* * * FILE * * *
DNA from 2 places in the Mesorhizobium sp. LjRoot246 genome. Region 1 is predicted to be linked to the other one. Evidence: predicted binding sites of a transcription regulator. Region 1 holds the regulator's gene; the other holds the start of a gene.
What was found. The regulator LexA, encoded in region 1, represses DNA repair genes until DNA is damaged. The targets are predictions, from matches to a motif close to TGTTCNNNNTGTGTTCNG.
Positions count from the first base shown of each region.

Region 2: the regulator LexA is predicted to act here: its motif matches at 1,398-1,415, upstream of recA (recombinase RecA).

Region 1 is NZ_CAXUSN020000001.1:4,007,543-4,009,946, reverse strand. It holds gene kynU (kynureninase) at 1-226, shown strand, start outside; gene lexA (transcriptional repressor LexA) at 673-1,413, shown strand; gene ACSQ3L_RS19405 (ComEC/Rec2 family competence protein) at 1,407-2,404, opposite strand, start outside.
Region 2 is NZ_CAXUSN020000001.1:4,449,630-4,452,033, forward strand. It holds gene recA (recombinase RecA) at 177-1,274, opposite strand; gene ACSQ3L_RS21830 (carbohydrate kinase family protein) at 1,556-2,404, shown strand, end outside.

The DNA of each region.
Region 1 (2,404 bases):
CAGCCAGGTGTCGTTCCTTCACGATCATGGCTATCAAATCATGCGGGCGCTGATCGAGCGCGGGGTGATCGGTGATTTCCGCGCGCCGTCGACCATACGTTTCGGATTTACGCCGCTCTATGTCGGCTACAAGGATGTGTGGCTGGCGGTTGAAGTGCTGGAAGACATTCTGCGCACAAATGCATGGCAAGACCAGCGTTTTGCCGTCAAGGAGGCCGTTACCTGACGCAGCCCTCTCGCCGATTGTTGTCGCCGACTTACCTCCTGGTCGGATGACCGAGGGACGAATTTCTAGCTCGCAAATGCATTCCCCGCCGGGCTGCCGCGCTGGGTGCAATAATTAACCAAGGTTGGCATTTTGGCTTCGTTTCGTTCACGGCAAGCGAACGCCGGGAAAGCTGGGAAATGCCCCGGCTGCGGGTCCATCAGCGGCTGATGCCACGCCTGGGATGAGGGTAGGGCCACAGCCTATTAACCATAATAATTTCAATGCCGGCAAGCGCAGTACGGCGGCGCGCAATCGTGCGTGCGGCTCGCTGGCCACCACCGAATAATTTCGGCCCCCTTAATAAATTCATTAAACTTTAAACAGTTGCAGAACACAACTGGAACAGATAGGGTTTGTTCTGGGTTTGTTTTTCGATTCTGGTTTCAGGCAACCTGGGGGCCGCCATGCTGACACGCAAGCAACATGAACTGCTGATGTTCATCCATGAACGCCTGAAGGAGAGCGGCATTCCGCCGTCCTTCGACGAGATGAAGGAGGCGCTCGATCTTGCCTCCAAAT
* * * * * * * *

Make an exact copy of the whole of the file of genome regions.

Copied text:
DNA from 2 places in the Mesorhizobium sp. LjRoot246 genome. Region 1 is predicted to be linked to the other one. Evidence: predicted binding sites of a transcription regulator. Region 1 holds the regulator's gene; the other holds the start of a gene.
What was found. The regulator LexA, encoded in region 1, represses DNA repair genes until DNA is damaged. The targets are predictions, from matches to a motif close to TGTTCNNNNTGTGTTCNG.
Positions count from the first base shown of each region.

Region 2: the regulator LexA is predicted to act here: its motif matches at 1,398-1,415, upstream of recA (recombinase RecA).

Region 1 is NZ_CAXUSN020000001.1:4,007,543-4,009,946, reverse strand. It holds gene kynU (kynureninase) at 1-226, shown strand, start outside; gene lexA (transcriptional repressor LexA) at 673-1,413, shown strand; gene ACSQ3L_RS19405 (ComEC/Rec2 family competence protein) at 1,407-2,404, opposite strand, start outside.
Region 2 is NZ_CAXUSN020000001.1:4,449,630-4,452,033, forward strand. It holds gene recA (recombinase RecA) at 177-1,274, opposite strand; gene ACSQ3L_RS21830 (carbohydrate kinase family protein) at 1,556-2,404, shown strand, end outside.

The DNA of each region.
Region 1 (2,404 bases):
CAGCCAGGTGTCGTTCCTTCACGATCATGGCTATCAAATCATGCGGGCGCTGATCGAGCGCGGGGTGATCGGTGATTTCCGCGCGCCGTCGACCATACGTTTCGGATTTACGCCGCTCTATGTCGGCTACAAGGATGTGTGGCTGGCGGTTGAAGTGCTGGAAGACATTCTGCGCACAAATGCATGGCAAGACCAGCGTTTTGCCGTCAAGGAGGCCGTTACCTGACGCAGCCCTCTCGCCGATTGTTGTCGCCGACTTACCTCCTGGTCGGATGACCGAGGGACGAATTTCTAGCTCGCAAATGCATTCCCCGCCGGGCTGCCGCGCTGGGTGCAATAATTAACCAAGGTTGGCATTTTGGCTTCGTTTCGTTCACGGCAAGCGAACGCCGGGAAAGCTGGGAAATGCCCCGGCTGCGGGTCCATCAGCGGCTGATGCCACGCCTGGGATGAGGGTAGGGCCACAGCCTATTAACCATAATAATTTCAATGCCGGCAAGCGCAGTACGGCGGCGCGCAATCGTGCGTGCGGCTCGCTGGCCACCACCGAATAATTTCGGCCCCCTTAATAAATTCATTAAACTTTAAACAGTTGCAGAACACAACTGGAACAGATAGGGTTTGTTCTGGGTTTGTTTTTCGATTCTGGTTTCAGGCAACCTGGGGGCCGCCATGCTGACACGCAAGCAACATGAACTGCTGATGTTCATCCATGAACGCCTGAAGGAGAGCGGCATTCCGCCGTCCTTCGACGAGATGAAGGAGGCGCTCGATCTTGCCTCCAAAT